At Big Lots, the nation's largest broad-line closeout retailer, the mission is to be the "world's best bargain place." So you'd think the company's chief strategy would simply be to offer the lowest possible prices. Well, low prices are a given, says Brad Waite, Big Lots' executive vice president and member of the executive committee. The question for Big Lots is how to keep customers coming back and buying more in a manner that allows the company to protect its margins.
Waite's executive group has built the retailer into a Fortune 500 giant operating in 45 states, with more than 1,400 stores and 40,000 employees. Last year, Big Lots produced revenues of almost $4 billion, and the company's stock is currently worth seven times more than it was in 1990.
What has Big Lots done differently? The retailer has learned that engaged customers buy more and produce higher margins -- and that engaged employees create engaged customers.
Waite recently discussed Big Lots' strategy with Gabriel Gonzalez-Molina, Ph.D., coauthor of Follow This Path.
Gabriel Gonzalez-Molina: What evidence do you have that human performance drives business outcomes at Big Lots?
Brad Waite: The evidence is evolving. Let me start by saying that we always had a belief that the in-store team made a dramatic difference in the store's outcome. We knew that we could walk into a store and -- once we'd looked around and began talking with the associate team -- immediately feel a big difference from one store to the next. We didn't think it was a coincidence that stores where associates were upbeat, approachable, happy, and interacting with customers and each other also seemed to achieve better business results.
But those were anecdotes. What Gallup brought to us was a science, a way to measure that impression, and a terminology that we didn't really have before. We are talking about HumanSigma, Gallup's process for measuring and managing the human difference in a company's performance. HumanSigma has helped us put a language to something that we knew intuitively but could not prove. (See "Managing Your Human Sigma" in the "See Also" area on this page.)
The advantage lies in providing us with a common language so that we can "move the average." Now, we can talk to managers, share specific measures, and help them improve their results. In terms of actual financial returns, for example, in the past year, we discovered that stores with the highest levels of HumanSigma -- stores that had high levels of employee and customer engagement -- had dramatically higher levels of sales and profitability. In total, if all stores performed at this level in terms of HumanSigma, the financial gain for our company would be tremendous.
Gonzalez-Molina: How has your understanding of the human difference helped you build Big Lots into a very successful company? Often, anything with the word "human" gets relegated to the human resources department, but it seems that HumanSigma is key to measuring Big Lots' overall success.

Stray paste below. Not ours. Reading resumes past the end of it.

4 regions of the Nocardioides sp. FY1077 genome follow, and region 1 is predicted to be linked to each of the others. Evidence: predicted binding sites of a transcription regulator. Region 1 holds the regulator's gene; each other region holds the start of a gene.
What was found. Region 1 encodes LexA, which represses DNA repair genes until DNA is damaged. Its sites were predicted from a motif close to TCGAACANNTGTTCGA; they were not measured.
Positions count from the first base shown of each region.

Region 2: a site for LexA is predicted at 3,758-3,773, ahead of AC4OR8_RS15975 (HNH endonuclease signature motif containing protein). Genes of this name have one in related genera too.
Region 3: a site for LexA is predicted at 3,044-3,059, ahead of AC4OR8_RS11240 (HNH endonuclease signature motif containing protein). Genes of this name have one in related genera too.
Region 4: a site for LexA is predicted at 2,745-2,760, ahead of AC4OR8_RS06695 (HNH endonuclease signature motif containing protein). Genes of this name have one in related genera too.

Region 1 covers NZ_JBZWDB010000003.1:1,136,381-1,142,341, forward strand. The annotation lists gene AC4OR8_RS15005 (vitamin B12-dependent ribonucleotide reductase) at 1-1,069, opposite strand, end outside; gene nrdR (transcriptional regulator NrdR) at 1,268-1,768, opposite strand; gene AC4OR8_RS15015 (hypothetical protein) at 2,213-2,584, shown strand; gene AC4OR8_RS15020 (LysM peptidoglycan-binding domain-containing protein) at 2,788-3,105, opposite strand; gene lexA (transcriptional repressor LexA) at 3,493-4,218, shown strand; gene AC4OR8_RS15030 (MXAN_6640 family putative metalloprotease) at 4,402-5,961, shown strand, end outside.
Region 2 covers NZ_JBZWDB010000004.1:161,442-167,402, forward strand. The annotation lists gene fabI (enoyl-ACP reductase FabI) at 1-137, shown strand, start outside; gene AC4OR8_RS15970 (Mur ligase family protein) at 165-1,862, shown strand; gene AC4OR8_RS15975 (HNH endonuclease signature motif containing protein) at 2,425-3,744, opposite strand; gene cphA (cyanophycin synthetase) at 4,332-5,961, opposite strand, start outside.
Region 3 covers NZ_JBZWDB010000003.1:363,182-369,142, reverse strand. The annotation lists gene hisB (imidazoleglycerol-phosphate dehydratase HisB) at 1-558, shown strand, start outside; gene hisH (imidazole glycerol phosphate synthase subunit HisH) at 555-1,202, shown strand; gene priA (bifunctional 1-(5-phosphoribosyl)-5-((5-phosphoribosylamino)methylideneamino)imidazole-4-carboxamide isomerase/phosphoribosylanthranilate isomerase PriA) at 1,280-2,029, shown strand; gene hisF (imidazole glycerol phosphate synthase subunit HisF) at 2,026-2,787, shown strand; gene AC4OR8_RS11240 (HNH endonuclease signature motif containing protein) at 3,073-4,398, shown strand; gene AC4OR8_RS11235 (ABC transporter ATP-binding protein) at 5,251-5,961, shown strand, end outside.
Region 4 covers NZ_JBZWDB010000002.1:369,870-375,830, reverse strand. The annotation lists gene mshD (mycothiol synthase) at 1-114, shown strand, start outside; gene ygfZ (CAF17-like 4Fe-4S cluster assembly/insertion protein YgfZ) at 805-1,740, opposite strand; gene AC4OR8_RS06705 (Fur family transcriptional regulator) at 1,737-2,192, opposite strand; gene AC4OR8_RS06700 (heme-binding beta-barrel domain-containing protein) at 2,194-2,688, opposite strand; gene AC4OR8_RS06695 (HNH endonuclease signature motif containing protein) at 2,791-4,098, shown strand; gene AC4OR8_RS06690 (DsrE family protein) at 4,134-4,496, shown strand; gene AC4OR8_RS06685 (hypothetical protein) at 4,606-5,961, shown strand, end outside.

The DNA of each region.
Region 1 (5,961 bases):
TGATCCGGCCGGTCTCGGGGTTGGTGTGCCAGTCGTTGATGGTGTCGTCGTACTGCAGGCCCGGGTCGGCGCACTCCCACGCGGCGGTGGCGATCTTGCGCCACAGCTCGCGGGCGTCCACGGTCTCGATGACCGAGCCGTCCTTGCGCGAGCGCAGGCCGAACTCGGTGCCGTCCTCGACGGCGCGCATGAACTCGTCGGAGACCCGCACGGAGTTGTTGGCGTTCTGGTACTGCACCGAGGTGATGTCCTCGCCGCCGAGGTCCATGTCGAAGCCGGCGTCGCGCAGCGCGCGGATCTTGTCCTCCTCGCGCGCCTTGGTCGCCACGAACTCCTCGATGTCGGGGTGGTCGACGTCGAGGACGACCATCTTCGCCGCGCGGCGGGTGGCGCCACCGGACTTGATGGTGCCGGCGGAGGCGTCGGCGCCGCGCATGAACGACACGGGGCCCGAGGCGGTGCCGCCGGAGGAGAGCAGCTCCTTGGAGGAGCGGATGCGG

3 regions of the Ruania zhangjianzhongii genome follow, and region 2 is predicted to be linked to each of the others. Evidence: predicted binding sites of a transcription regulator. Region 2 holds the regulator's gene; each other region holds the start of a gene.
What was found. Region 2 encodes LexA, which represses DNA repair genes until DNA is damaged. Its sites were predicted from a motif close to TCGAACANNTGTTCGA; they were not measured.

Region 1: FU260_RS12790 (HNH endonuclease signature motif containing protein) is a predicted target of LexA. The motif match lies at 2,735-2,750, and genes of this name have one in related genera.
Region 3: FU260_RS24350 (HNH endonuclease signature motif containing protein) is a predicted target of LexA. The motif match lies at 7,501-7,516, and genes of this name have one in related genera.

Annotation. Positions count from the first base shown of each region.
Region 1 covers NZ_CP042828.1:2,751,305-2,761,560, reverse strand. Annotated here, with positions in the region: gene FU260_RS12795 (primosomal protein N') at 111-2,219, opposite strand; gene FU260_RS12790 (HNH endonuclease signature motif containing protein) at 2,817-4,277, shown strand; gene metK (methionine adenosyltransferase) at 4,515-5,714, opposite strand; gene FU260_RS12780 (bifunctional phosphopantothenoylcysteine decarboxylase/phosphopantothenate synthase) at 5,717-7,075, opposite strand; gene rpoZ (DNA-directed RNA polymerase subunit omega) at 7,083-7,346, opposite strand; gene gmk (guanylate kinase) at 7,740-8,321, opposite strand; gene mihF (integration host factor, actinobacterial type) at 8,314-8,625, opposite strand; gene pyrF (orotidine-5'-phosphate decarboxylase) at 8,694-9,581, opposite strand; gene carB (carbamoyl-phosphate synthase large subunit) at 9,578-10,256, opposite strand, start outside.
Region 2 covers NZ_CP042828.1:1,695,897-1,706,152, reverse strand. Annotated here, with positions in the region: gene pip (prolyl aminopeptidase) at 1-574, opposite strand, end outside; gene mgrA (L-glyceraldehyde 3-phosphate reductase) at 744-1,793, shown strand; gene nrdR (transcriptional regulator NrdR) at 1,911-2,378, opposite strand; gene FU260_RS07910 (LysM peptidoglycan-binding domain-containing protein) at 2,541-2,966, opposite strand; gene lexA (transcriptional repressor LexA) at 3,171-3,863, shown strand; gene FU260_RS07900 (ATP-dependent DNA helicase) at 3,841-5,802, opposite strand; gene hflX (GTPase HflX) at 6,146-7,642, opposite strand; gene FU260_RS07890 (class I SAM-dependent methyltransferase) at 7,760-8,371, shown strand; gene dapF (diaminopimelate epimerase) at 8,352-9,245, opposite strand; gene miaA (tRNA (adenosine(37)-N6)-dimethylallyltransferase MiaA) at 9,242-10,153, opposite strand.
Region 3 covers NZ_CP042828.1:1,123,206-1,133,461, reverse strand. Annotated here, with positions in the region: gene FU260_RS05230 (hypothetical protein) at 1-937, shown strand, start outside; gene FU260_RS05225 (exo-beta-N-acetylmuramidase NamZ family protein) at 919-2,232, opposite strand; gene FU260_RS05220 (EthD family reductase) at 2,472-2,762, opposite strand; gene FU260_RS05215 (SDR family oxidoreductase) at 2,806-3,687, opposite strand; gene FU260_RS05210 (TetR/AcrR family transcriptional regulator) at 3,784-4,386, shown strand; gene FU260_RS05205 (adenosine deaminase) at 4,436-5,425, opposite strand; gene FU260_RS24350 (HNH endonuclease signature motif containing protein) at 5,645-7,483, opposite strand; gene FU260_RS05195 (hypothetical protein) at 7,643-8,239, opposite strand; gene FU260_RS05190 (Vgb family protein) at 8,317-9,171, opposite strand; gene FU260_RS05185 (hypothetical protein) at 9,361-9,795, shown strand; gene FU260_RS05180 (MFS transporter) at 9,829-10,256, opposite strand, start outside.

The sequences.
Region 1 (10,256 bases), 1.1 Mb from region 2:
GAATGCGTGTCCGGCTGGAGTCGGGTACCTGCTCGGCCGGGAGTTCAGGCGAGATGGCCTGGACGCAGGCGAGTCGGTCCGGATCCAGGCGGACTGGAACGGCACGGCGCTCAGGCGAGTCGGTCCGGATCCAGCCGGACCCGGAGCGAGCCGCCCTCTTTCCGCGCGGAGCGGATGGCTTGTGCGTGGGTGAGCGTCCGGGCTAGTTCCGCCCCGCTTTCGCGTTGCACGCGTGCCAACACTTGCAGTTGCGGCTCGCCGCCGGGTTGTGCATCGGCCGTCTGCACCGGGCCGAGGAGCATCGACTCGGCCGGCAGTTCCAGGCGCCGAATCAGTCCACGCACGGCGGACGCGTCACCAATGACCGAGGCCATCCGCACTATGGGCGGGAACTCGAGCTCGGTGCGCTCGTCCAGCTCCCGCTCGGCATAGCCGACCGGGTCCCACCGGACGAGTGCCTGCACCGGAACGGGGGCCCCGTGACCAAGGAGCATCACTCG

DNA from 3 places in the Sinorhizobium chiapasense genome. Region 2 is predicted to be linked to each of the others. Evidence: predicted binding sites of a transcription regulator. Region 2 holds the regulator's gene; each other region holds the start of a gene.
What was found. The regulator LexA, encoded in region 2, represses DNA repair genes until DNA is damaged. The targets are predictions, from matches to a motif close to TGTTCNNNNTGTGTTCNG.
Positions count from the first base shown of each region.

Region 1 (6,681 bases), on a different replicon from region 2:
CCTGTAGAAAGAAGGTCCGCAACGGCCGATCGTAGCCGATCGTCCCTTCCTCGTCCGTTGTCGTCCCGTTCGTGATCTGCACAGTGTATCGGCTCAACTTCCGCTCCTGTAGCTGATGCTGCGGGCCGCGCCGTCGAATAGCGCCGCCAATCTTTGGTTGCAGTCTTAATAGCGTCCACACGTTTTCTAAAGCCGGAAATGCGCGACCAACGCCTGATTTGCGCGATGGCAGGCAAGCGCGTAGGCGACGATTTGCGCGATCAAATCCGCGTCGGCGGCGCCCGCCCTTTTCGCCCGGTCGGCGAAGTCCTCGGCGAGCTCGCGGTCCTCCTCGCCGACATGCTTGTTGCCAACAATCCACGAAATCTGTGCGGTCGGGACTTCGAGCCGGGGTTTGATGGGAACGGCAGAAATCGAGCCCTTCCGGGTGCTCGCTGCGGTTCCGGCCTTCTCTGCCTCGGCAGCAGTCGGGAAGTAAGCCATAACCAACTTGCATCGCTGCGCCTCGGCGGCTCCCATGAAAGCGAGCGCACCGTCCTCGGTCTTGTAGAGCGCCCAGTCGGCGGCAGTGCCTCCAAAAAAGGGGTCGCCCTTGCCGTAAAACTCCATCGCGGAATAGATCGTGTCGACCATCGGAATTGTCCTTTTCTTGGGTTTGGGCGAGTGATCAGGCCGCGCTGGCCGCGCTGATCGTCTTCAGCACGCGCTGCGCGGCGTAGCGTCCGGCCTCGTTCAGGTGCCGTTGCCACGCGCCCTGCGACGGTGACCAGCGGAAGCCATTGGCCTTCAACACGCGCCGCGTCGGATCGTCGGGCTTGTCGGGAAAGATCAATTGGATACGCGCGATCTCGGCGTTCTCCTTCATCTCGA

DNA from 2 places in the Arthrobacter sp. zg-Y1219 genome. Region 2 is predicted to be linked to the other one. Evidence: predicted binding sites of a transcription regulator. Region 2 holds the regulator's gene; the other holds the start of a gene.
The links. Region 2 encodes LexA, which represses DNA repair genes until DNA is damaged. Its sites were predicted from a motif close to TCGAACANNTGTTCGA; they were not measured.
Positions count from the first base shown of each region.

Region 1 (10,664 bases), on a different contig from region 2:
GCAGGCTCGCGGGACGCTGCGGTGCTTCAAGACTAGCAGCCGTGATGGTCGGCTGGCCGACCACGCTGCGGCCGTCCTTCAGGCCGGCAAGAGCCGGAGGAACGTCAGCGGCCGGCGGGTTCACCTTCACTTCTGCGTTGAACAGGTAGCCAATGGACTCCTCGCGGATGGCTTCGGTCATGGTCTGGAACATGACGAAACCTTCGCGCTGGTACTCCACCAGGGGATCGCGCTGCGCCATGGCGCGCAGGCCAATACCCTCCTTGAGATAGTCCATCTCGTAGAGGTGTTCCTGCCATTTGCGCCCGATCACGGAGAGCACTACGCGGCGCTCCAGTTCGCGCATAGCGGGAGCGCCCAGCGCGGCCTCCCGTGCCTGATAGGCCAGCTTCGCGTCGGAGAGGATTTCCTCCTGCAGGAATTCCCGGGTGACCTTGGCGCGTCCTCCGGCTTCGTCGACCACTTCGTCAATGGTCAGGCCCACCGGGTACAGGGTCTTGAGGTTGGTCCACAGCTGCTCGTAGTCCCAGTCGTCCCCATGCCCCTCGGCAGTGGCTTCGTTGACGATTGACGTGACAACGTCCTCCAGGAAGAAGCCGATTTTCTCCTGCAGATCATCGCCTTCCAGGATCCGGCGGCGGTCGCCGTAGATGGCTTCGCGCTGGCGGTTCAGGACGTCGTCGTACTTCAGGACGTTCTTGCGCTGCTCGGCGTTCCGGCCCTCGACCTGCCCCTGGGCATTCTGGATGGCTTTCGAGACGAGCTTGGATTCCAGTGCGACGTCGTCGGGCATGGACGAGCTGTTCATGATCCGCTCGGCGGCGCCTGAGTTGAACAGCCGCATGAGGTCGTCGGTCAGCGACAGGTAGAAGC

Waite: Gabriel, starting with the senior executive group, as a team, we are a highly engaged group. We demonstrate the effects of having a high level of HumanSigma in that team. We just didn't know what to call it before we began working with Gallup. And this filters down to the entire organization. We are talking about a group of people who trust each other, work well with one another, communicate well, have a common agenda, and don't play political games. A lot of this is in our roots as a team. We are an entrepreneurial group that always wants to get things done, and we work well with one another. For us, this felt natural because we come from a culture where you rely on each other to get things done.
Gonzalez-Molina: Your stock growth seems to parallel your efforts to build a culture based on the human aspects of performance.
Waite: In 1990, our stock was under $2 a share. It is now trading at between $13 and $15 dollars a share.
Gonzalez-Molina: How does HumanSigma make a difference in your stores?
Waite: At the best stores, where there are high levels of both customer and employee engagement, the manager knows the associates -- knows something about them as individuals and about their families. There is also great communication between managers and associates, and between the associates and the customers. Associates know the customers' names, know what they are interested in, and have a personal connection with them.
Gonzalez-Molina: How do you use your talents to contribute to success at Big Lots? And does being aware of your own talents and strengths help you do your job better?
Waite: Having an awareness of my talents and strengths helps me communicate better with -- and lead -- my staff, and it helps me be a better member of our senior leadership team. As an example, my number one talent theme is Focus; when I interact with my senior leadership team, I know that I can keep us on track, driving toward what we want to accomplish and making sure we don't lose sight of our goals. And I use Relator, my number two talent theme, to help me build strong relationships in the organization with my staff and with others on the leadership team. This has helped me gain credibility and helped us work together to get things done.